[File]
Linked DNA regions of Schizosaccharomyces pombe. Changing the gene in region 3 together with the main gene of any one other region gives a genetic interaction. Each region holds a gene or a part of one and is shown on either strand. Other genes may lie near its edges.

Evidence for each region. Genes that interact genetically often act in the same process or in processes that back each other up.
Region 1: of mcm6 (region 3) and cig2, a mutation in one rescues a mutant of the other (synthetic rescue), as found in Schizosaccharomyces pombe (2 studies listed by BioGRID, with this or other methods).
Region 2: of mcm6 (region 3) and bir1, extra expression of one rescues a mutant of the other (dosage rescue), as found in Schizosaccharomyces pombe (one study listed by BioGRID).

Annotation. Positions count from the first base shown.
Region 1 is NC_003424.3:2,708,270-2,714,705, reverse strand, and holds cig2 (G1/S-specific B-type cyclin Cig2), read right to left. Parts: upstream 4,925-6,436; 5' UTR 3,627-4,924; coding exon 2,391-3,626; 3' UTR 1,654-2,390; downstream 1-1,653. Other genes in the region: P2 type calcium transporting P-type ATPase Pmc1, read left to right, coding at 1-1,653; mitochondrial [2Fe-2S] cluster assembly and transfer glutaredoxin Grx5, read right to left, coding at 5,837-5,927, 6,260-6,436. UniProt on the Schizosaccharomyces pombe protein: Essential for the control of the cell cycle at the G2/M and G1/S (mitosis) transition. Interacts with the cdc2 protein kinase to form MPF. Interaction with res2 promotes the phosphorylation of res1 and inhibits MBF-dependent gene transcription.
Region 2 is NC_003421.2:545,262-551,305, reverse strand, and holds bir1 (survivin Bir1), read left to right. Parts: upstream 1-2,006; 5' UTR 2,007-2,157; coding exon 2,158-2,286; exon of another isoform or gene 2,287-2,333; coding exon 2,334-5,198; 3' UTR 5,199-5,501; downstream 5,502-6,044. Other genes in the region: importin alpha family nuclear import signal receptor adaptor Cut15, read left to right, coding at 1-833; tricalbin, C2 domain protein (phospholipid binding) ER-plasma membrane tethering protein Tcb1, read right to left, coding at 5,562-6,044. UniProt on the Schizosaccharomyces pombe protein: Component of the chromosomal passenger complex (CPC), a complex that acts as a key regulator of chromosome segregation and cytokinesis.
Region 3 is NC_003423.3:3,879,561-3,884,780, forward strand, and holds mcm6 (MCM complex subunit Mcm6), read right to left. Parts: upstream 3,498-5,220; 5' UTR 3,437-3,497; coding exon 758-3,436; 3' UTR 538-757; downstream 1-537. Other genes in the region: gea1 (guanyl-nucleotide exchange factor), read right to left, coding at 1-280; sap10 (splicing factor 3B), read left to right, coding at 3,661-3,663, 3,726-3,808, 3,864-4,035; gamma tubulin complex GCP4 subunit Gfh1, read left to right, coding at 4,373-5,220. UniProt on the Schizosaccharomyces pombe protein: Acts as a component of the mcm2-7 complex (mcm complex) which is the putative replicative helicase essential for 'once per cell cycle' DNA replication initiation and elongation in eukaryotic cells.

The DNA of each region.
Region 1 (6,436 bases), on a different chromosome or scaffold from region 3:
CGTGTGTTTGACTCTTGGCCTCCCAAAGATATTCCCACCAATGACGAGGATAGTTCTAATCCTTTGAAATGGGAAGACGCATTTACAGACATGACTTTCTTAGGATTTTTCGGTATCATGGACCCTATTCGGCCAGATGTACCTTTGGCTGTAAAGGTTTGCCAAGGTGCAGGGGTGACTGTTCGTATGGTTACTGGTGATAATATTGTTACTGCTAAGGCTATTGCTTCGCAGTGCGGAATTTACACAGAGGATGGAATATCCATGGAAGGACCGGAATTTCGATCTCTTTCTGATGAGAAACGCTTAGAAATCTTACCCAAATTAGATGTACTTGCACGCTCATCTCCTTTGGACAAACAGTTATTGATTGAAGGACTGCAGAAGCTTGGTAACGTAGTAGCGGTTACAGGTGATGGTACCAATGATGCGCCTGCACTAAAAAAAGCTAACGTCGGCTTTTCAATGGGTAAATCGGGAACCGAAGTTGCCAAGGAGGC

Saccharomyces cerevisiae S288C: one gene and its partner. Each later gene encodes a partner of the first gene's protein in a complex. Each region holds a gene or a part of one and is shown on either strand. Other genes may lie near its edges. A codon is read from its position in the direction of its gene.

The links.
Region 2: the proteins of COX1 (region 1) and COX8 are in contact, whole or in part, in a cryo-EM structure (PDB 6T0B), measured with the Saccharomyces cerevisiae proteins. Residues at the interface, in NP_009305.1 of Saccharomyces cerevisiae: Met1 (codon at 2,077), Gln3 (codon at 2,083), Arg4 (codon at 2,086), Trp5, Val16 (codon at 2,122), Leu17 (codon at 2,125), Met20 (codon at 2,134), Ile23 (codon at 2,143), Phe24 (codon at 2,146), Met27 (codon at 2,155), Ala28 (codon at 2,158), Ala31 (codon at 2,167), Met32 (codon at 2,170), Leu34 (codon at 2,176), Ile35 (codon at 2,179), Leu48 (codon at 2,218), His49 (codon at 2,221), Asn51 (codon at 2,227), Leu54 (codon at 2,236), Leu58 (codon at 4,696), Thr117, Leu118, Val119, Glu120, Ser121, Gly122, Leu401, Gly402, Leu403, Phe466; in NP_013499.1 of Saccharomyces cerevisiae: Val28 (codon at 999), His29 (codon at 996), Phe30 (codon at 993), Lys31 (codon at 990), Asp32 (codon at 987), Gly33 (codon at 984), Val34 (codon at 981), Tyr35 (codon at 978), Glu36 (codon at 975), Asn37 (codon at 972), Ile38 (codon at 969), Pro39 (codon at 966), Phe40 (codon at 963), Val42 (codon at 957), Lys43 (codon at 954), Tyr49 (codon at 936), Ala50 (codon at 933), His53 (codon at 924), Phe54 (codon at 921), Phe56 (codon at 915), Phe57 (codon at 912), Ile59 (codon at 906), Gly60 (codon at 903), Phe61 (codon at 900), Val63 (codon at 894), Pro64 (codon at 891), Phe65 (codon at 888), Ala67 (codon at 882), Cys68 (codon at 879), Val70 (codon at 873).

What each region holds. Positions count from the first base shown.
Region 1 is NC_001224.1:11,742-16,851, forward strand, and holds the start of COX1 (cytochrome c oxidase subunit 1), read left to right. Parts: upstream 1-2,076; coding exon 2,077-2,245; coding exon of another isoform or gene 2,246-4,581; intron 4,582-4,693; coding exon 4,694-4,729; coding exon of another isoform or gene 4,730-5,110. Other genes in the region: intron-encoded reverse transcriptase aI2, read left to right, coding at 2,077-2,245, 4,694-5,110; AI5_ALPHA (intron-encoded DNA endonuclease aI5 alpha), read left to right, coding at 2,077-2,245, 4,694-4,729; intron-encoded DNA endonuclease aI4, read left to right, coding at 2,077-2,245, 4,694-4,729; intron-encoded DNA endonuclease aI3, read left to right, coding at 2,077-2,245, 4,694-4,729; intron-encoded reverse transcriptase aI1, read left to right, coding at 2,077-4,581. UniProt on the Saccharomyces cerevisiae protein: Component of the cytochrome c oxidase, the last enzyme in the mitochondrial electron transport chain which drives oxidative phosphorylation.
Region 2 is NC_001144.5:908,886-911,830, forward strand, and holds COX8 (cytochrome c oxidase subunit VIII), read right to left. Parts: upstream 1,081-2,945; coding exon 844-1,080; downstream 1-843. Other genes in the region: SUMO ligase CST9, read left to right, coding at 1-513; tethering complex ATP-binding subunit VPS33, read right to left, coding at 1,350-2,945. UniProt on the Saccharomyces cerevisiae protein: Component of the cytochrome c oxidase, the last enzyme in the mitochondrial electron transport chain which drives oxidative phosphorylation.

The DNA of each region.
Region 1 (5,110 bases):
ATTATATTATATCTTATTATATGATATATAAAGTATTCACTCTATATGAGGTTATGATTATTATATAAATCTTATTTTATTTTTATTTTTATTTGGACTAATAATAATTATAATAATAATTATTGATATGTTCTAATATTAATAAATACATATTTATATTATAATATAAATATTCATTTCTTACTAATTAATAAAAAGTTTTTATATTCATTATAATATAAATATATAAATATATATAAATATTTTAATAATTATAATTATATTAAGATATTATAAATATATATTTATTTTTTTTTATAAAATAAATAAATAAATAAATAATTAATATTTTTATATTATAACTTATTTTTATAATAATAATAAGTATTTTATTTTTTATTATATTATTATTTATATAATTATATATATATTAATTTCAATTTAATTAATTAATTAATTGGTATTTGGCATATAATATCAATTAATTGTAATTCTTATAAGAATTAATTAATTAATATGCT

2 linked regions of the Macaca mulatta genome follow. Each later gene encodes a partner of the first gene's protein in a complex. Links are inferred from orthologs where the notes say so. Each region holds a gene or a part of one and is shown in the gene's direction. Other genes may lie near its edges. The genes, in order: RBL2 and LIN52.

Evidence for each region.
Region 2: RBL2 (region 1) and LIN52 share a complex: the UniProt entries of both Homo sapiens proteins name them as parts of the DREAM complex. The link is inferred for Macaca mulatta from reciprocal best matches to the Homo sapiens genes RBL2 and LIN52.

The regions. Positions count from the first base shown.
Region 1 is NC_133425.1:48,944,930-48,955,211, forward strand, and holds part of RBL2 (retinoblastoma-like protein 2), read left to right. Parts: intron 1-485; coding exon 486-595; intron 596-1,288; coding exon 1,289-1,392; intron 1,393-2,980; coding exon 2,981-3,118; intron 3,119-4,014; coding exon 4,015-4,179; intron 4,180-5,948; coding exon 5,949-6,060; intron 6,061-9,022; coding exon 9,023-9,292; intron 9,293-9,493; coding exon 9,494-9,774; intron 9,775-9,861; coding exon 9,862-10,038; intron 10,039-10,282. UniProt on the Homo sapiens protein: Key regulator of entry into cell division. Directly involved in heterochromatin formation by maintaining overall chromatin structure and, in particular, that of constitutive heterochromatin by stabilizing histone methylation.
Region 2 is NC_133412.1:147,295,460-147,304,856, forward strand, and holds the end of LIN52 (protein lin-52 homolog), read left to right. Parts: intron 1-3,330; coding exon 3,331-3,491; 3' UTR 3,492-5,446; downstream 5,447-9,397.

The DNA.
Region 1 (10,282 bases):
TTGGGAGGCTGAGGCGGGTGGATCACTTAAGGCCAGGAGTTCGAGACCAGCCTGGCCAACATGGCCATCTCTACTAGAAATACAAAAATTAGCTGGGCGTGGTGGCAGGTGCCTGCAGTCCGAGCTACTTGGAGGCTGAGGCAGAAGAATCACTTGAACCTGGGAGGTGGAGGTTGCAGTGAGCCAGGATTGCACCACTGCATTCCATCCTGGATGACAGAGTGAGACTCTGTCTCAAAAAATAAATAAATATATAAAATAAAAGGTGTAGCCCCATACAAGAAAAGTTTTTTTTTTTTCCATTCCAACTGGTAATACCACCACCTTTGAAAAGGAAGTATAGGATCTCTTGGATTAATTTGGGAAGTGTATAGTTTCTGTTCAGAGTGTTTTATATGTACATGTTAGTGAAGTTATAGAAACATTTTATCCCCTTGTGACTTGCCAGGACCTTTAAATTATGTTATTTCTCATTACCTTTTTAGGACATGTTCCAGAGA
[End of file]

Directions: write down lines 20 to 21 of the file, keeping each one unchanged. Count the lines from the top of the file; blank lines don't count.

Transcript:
ATTATATTATATCTTATTATATGATATATAAAGTATTCACTCTATATGAGGTTATGATTATTATATAAATCTTATTTTATTTTTATTTTTATTTGGACTAATAATAATTATAATAATAATTATTGATATGTTCTAATATTAATAAATACATATTTATATTATAATATAAATATTCATTTCTTACTAATTAATAAAAAGTTTTTATATTCATTATAATATAAATATATAAATATATATAAATATTTTAATAATTATAATTATATTAAGATATTATAAATATATATTTATTTTTTTTTATAAAATAAATAAATAAATAAATAATTAATATTTTTATATTATAACTTATTTTTATAATAATAATAAGTATTTTATTTTTTATTATATTATTATTTATATAATTATATATATATTAATTTCAATTTAATTAATTAATTAATTGGTATTTGGCATATAATATCAATTAATTGTAATTCTTATAAGAATTAATTAATTAATATGCT

2 linked regions of the Macaca mulatta genome follow. Each later gene encodes a partner of the first gene's protein in a complex. Links are inferred from orthologs where the notes say so. Each region holds a gene or a part of one and is shown in the gene's direction. Other genes may lie near its edges. The genes, in order: RBL2 and LIN52.